Nearby is the P-40's radio and its battery, with which Copping may have tried to seek help- that never came.
Two clues suggest what befell the plane on its last flight. Aircraft logs show the P-40 had damage to one landing gear, possibly one of the further repairs he was taking the Kittyhawk to receive. The wreck was found with the gear still in the flying position, suggesting a wheels-up crash landing.
The remarkably preserved fighter also appears to have flak (enemy anti-aircraft cannon) damage in the nose, possibly from enemy German and Italian hits that may have damaged her engine and brought her down.
It appears that Copping met a tragic fate: he survived the crash, but with little food and water, he awaited rescuers that never found him- only to succumb to the desert. His body is still missing, hinting that he he may have tried to walk to safety and perished in the attempt.
The remarkable discovery recalls that of the "Lady Be Good," an American B-24 Liberator heavy bomber found by oil company workers in the 1960s in the Libyan desert after disappearing on her first mission in World War Two. The "Lady's" crew survived a bailout, but died attempting to walk their way out of the desert. The aircraft was found in such good condition that decades after her disappearance, her guns still fired, batteries still held an electrical charge, and morning coffee hastily poured into GI canteens in 1942 was still there. Some of the crew's bodies were eventually discovered miles from the wrecked Liberator.
The story of the ghostly B-24 inspired "King Nine Will Not Return," a memorable episode of the classic TV series "The Twilight Zone."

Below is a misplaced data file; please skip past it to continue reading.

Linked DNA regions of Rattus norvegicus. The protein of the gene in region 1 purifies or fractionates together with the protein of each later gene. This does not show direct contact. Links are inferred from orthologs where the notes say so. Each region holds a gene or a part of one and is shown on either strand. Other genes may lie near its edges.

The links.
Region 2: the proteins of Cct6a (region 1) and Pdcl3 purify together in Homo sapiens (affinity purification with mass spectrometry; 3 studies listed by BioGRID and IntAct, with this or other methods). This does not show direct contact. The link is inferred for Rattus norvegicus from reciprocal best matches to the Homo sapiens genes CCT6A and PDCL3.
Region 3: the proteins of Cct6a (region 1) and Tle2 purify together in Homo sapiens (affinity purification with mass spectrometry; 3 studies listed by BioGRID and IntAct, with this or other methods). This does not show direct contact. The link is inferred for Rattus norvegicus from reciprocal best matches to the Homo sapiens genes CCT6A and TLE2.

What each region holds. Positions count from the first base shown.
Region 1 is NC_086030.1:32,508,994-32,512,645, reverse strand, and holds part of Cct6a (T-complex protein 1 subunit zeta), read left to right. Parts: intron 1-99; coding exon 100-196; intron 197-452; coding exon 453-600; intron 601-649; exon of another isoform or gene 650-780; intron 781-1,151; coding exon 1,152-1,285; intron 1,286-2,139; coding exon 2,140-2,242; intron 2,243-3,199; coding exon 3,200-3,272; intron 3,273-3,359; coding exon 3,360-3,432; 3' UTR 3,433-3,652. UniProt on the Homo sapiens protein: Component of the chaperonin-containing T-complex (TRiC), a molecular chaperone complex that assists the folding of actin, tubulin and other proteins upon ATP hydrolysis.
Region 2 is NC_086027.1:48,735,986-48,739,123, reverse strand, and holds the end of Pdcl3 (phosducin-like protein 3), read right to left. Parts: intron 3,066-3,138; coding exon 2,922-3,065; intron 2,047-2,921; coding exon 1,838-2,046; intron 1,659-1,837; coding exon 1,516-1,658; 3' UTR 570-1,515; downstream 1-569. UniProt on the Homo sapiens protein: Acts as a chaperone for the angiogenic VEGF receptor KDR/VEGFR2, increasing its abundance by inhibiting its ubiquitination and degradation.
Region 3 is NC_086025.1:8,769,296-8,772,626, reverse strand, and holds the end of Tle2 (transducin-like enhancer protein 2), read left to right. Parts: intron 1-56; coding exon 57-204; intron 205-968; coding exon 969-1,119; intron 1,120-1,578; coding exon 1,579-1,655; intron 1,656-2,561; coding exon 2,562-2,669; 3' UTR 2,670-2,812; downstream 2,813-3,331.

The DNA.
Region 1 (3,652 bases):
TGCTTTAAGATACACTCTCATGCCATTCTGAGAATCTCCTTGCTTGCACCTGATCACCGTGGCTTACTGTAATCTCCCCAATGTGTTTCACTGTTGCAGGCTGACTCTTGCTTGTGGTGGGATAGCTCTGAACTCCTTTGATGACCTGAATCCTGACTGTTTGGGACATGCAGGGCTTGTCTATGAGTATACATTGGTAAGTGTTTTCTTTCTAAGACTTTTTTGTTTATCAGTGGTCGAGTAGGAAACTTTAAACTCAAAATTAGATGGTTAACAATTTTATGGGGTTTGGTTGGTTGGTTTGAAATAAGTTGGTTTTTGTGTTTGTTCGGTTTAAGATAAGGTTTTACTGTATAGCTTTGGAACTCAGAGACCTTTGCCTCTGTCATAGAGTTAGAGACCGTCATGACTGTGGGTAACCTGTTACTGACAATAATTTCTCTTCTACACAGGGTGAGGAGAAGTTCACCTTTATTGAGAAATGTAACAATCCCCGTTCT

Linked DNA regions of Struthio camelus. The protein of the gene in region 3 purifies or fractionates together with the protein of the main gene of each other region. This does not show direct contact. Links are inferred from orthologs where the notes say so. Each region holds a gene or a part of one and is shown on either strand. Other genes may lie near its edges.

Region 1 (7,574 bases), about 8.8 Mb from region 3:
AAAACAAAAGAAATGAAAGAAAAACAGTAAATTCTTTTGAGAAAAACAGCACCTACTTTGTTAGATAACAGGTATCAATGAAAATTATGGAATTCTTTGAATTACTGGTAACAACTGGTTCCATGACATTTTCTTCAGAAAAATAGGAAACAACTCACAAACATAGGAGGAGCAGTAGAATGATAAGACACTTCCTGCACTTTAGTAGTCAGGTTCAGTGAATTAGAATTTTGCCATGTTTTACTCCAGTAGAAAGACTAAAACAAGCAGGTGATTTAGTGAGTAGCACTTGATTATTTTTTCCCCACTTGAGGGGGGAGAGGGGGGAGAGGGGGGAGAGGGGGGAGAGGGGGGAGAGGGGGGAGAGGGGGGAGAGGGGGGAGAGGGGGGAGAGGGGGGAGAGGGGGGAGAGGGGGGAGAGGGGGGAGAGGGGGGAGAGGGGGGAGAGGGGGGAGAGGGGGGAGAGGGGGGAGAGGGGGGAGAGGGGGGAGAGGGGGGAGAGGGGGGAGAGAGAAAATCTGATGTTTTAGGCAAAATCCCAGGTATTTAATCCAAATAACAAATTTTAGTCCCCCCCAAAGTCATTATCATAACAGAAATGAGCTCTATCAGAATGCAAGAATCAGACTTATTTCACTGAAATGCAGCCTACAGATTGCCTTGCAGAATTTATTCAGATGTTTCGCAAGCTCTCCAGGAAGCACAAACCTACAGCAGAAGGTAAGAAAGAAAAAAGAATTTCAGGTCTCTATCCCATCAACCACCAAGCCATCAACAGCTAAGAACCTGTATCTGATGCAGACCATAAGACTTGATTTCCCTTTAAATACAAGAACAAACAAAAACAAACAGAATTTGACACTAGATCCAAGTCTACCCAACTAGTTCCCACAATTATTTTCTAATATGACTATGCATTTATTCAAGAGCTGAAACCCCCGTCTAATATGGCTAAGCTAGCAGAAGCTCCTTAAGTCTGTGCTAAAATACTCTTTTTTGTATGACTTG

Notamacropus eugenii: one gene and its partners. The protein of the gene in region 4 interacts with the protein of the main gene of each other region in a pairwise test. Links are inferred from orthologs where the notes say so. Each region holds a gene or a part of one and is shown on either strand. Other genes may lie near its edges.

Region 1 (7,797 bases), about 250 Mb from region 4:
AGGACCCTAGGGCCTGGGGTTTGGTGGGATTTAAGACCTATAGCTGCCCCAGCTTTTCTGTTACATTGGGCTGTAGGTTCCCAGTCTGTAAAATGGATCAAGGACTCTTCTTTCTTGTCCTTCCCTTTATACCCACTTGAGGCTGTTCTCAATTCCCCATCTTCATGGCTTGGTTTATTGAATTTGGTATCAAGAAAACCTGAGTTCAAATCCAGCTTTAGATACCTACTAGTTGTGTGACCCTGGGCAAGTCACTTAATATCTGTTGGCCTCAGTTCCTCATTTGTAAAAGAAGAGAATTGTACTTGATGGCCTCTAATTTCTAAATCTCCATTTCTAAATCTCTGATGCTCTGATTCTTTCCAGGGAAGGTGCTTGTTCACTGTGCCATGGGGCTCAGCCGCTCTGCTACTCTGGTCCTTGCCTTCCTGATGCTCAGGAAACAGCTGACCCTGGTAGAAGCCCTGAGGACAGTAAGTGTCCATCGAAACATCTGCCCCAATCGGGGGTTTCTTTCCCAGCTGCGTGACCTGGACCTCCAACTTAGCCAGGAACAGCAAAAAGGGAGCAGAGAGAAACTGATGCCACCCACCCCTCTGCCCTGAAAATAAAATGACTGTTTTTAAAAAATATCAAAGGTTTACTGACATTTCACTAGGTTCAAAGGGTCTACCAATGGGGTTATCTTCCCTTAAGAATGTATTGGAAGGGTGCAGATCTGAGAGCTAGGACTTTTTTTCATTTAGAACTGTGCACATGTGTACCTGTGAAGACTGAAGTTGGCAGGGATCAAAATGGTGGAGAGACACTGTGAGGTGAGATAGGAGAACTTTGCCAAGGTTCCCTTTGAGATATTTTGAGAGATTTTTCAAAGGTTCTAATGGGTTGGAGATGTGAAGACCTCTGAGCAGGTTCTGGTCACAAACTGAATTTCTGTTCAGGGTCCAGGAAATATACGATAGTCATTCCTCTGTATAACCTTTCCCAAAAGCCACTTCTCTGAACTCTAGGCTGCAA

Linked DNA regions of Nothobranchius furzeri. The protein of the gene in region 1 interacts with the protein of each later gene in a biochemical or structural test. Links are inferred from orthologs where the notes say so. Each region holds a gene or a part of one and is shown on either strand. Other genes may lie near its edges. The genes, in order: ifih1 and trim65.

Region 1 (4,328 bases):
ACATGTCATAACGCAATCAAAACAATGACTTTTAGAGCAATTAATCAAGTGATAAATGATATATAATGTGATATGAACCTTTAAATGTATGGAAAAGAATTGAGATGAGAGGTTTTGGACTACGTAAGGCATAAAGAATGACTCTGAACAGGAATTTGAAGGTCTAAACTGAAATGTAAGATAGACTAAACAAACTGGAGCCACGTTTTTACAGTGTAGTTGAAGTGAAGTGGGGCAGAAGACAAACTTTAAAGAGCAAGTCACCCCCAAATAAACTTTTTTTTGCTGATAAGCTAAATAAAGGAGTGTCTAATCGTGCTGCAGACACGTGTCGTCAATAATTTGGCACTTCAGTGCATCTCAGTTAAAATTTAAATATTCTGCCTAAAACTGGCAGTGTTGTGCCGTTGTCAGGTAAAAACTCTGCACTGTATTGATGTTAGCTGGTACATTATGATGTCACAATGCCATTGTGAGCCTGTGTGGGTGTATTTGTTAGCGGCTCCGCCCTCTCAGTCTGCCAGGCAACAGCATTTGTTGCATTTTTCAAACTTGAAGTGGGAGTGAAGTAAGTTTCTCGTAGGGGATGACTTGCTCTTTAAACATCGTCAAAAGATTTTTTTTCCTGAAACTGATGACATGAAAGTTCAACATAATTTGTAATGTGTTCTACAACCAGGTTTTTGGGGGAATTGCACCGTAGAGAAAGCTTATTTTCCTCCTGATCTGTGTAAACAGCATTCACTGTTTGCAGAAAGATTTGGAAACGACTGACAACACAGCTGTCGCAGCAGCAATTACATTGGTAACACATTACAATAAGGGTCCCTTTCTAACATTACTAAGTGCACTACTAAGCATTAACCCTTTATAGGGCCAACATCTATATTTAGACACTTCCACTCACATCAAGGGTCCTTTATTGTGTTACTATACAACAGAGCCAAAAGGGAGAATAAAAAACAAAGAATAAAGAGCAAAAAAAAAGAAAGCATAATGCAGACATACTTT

It is believed that Flight Sergeant Copping had no known relatives, but the Royal Air Force and British media are conducting a search for any remaining family members- and for his remains.
Given that the Sahara desert is full of wandering Bedoin tribes who salvage all they can find in the desert, it is remarkable that the Kittyhawk remained so undisturbed for nearly seven decades- until now.
A recent video shows Egyptians removing the ammunition "chutes" of heavy machine gun bullets (and presumably, the fighter's powerful wing-mounted machine guns) from the wings.
In the past, World War Two aircraft that have been recovered from Pacific jungles and Greenland tundras have been removed and restored for museum display; a few have even undone extensive restoration and been returned to flying condition.
But this dramatic discovery- as well as the tragic story of a young British pilots' disappearance and presumed death in the Sahara in 1942- may have international complications.
Virulent anti-Western hostility in Egypt extents to British war graves. Egyptians have posted videos of British soldiers' tombstones being desecrated near the El Alamein battlefield of World War Two. Ironically, Copping's name appears on the official British El Alamein War Memorial.
Given the political turmoil in post-Mubarek Egypt,the ultimate fate of the ghost aircraft- American-built with a British pilot, and found in unstable Egypt- is uncertain.
Rest In Peace, Flight Sergeant Copping- "Per Ardua Ad Astra."
("Per Ardua Ad Astra" is the Latin motto of the British Royal Air Force- "We Work Towards the Stars.")